Thursday, February 22, 2024

 Alumna discovers her aesthetic through music

By Kiyanna Noel

Christyn Pettway

 

Kiyanna’s Kulture is a biweekly column that highlights different kinds of fashion. 

Fashion and music are a signature undeniable match, but can always be deceiving. The genre of music you listen to does not always determine your aesthetic or sense of style. Music is a vessel for self expression. With powerful melodies and lyrics, the right song can make you feel at the right place and the right time. 

Music artist, ’21 Plattsburgh alumna and  Bronx native Christyn Pettway follows the same mantra as she explores and discovers more about her style daily regardless of the music she makes or listens to.

“I feel like NYC is the perfect place to dress however you want whenever you want. With my music I do the same thing: I never want to be placed in a box and stick to just one genre or the same flow,” Pettway said. “I make songs about love and heartbreak but they don’t all have to be some slow sad song. Sometimes I wanna dance to heartbreak.”

Pettway’s aesthetic can be labeled as aliyahcore, which is layers with lots of accessories, fishnets, fur and belts. While Pettway describes her fashion as “all over the place,” her friend Kevina Burgess would disagree. 

“I love how she embraces her body. Her style is unique and definitely a NYC style for real where it expresses her personality: fun, outgoing, free and beautiful,” Burgess said. “I actually wish I got her to model.”

Throughout her life, Pettway’s aesthetic has changed, but seeing her fashion as art helped her channel fashion from the Y2K era. Her passion for self-expression is shown in her favorite hobby, shopping.

“I see fashion as art. I am mainly Y2K, but like real Y2K. I thrift authentic clothes specifically from that era. I still buy Rocawear, Ed Hardy, Baby Phat, old Coach etc., but also alternative and a little streetwear. I really love collecting vintage designer items,” Pettway said

Pettway gets her inspiration from iconic women on TV.

“I mostly get inspired by the fashion girlies I grew up watching: Raven Simone, Hillary and Ashley Banks, the women from 90s sitcoms etc. I pull inspiration from everywhere,” Pettway said.

Growing up, Pettway’s parents often dressed in black, which started her off with a different aesthetic.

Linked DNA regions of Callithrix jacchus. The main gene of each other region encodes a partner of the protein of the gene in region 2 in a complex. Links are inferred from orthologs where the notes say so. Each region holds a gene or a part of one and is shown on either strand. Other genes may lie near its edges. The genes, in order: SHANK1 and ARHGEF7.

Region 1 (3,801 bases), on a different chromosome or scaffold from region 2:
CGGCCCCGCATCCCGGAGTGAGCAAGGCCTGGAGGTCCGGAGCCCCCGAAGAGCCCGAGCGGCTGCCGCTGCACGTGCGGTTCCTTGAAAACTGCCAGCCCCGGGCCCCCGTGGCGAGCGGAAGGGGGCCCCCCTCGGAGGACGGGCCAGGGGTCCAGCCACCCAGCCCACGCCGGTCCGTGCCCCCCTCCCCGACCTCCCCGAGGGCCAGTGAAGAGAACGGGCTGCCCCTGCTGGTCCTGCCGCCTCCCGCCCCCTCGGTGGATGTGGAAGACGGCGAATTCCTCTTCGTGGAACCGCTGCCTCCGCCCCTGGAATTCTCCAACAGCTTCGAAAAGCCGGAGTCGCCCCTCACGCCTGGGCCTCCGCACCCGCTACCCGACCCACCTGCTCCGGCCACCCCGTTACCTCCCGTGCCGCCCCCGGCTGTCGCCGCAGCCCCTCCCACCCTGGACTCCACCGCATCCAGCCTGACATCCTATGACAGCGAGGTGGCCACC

“My alt side really came from me though growing up listening to rock music and never really growing out of the emotion phase. It helps that I’ve always loved wearing black, which I got from my mama,” Pettway said.

Over time, Pettway learned that certain styles can grow with you and can show you how to reflect and dress without spending hundreds of dollars.

“I didn’t always have the money, or the parents with the money I should say, to buy me the things I really, really wanted,” Pettway said. “But I had no issue rocking a knock-off. I was still able to make it cute.”

Pettway encorages others to develop their sense of style in ways that work for them. 

“I would say designer doesn’t matter how you feel in what you’re wearing matters. Especially as a thicker girl, don’t even worry about what’s trending because usually these trends aren’t catered to you anyway. For anyone with my type of fashion, I would say online thrifting is your best friend. Postmark, Depop and Vestiaire have my heart,” Pettway said. 

Reflecting at any stage of life opens up room for criticism and over-analysis. However, Pettway uses moments like these to remember why she dressed the way she did in the first place. 

“Even when I look back now and say ‘Oh hell no, that was ugly,’ I know at the time it was me giving it my best,” Pettway said.

Pettway always hopes that others can dress how they feel the most comfortable and listen to music that resonates with your feelings. By wishing the best for everyone, the new artist hopes that everyone is able to feel safe and confident in their own skin as she is.

“I dressed based off how I feel that day, what energy I want to give off and others should too,” Pettway said. “My song ‘FALLINLUV’, which you can stream everywhere, shows that side of me and my energy. It’s all about confidence and self-expression to do what you want to do and dress how you want to dress. It’s for you, not anyone else.”

 

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